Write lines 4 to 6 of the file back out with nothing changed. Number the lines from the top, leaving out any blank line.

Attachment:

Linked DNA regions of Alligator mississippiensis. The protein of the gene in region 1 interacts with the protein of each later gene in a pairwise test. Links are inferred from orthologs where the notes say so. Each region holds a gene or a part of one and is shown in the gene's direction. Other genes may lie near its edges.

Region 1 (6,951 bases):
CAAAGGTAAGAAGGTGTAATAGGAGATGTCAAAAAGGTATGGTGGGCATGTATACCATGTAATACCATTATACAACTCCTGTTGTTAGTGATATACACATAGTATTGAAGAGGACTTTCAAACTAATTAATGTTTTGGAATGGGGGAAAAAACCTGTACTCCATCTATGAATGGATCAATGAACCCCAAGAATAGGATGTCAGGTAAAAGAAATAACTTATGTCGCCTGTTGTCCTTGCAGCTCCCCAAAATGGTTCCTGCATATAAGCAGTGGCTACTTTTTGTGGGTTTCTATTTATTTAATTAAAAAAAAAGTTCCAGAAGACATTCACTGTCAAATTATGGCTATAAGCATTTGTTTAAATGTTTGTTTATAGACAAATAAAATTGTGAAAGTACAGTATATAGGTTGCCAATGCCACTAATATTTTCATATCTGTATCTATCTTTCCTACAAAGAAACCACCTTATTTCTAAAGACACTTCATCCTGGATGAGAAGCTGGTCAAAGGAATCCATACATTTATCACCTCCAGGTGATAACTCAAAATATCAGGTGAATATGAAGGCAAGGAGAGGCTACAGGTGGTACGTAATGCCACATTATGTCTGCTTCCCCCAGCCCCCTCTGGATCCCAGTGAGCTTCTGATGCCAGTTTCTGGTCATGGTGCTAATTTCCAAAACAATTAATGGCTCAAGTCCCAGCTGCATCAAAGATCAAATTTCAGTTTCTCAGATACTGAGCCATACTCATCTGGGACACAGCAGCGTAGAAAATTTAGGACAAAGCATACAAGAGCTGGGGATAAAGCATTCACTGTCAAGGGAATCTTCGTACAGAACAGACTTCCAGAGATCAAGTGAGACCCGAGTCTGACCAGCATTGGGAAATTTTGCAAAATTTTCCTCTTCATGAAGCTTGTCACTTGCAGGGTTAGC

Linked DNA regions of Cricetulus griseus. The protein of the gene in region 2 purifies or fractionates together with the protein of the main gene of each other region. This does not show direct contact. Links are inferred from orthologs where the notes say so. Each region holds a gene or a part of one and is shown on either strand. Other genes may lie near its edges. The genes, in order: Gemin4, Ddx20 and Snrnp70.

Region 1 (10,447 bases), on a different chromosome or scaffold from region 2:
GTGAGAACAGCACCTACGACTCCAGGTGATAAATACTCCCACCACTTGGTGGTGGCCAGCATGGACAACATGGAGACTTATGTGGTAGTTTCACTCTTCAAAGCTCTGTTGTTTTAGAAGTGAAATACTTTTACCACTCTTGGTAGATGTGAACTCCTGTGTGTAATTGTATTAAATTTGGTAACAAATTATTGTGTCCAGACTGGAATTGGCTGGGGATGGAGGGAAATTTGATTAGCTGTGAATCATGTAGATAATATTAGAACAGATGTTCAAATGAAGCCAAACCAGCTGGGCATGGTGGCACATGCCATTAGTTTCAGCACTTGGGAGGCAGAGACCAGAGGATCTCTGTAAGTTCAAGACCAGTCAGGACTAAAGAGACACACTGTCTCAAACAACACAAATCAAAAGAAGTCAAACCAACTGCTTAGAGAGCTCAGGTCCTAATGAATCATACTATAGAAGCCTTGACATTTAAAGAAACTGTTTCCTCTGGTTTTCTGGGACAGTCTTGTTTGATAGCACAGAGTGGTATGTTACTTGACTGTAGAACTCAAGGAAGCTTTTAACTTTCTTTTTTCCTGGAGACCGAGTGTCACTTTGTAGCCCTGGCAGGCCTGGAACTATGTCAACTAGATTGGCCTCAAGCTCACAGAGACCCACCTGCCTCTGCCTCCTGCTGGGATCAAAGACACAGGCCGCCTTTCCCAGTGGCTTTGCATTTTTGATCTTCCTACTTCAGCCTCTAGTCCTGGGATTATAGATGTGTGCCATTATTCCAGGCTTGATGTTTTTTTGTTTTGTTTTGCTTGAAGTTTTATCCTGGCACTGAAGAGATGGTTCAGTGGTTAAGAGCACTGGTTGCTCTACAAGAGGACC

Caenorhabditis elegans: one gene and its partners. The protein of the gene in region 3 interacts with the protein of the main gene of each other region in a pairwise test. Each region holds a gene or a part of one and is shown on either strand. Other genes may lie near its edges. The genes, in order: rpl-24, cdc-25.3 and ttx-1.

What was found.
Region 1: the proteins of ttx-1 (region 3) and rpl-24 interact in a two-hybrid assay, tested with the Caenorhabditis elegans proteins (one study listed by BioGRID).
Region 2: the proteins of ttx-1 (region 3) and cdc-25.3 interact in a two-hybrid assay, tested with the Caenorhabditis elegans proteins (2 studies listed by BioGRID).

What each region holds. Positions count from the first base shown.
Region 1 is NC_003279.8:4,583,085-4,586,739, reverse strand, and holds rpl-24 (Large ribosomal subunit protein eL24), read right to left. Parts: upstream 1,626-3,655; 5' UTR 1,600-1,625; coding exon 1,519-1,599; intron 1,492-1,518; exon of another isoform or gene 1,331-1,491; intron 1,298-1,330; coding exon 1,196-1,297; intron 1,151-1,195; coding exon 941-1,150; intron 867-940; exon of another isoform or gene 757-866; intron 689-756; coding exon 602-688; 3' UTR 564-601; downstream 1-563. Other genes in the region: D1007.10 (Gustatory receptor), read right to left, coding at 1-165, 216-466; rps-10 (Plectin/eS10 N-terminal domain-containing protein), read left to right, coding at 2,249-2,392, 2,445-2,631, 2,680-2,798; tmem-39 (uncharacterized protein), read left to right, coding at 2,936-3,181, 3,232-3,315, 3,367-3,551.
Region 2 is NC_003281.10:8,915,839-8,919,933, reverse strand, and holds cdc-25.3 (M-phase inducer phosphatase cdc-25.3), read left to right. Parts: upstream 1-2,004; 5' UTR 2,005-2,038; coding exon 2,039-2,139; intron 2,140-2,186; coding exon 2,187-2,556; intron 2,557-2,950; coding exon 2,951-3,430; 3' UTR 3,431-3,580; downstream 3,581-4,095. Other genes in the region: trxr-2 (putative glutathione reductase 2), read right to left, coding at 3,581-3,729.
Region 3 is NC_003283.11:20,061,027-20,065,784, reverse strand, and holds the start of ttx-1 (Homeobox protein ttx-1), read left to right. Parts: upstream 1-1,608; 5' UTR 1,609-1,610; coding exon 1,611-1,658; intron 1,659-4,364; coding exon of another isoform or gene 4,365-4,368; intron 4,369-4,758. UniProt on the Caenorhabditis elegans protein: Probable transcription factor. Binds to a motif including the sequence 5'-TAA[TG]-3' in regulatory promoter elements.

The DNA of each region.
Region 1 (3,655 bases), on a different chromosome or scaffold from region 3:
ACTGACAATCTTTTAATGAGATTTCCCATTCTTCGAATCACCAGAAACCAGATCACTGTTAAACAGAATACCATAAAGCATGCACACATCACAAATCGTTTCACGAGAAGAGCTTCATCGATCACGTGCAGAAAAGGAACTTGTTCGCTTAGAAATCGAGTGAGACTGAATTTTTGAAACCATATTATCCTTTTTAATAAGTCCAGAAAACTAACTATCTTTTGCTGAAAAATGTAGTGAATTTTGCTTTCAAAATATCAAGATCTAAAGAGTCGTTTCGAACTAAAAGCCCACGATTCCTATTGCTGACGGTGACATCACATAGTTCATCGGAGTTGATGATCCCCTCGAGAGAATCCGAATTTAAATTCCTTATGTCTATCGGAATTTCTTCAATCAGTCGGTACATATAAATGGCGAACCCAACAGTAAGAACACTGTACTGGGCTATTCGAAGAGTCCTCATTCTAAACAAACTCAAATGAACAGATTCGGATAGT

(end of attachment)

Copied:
Linked DNA regions of Cricetulus griseus. The protein of the gene in region 2 purifies or fractionates together with the protein of the main gene of each other region. This does not show direct contact. Links are inferred from orthologs where the notes say so. Each region holds a gene or a part of one and is shown on either strand. Other genes may lie near its edges. The genes, in order: Gemin4, Ddx20 and Snrnp70.

Region 1 (10,447 bases), on a different chromosome or scaffold from region 2:
GTGAGAACAGCACCTACGACTCCAGGTGATAAATACTCCCACCACTTGGTGGTGGCCAGCATGGACAACATGGAGACTTATGTGGTAGTTTCACTCTTCAAAGCTCTGTTGTTTTAGAAGTGAAATACTTTTACCACTCTTGGTAGATGTGAACTCCTGTGTGTAATTGTATTAAATTTGGTAACAAATTATTGTGTCCAGACTGGAATTGGCTGGGGATGGAGGGAAATTTGATTAGCTGTGAATCATGTAGATAATATTAGAACAGATGTTCAAATGAAGCCAAACCAGCTGGGCATGGTGGCACATGCCATTAGTTTCAGCACTTGGGAGGCAGAGACCAGAGGATCTCTGTAAGTTCAAGACCAGTCAGGACTAAAGAGACACACTGTCTCAAACAACACAAATCAAAAGAAGTCAAACCAACTGCTTAGAGAGCTCAGGTCCTAATGAATCATACTATAGAAGCCTTGACATTTAAAGAAACTGTTTCCTCTGGTTTTCTGGGACAGTCTTGTTTGATAGCACAGAGTGGTATGTTACTTGACTGTAGAACTCAAGGAAGCTTTTAACTTTCTTTTTTCCTGGAGACCGAGTGTCACTTTGTAGCCCTGGCAGGCCTGGAACTATGTCAACTAGATTGGCCTCAAGCTCACAGAGACCCACCTGCCTCTGCCTCCTGCTGGGATCAAAGACACAGGCCGCCTTTCCCAGTGGCTTTGCATTTTTGATCTTCCTACTTCAGCCTCTAGTCCTGGGATTATAGATGTGTGCCATTATTCCAGGCTTGATGTTTTTTTGTTTTGTTTTGCTTGAAGTTTTATCCTGGCACTGAAGAGATGGTTCAGTGGTTAAGAGCACTGGTTGCTCTACAAGAGGACC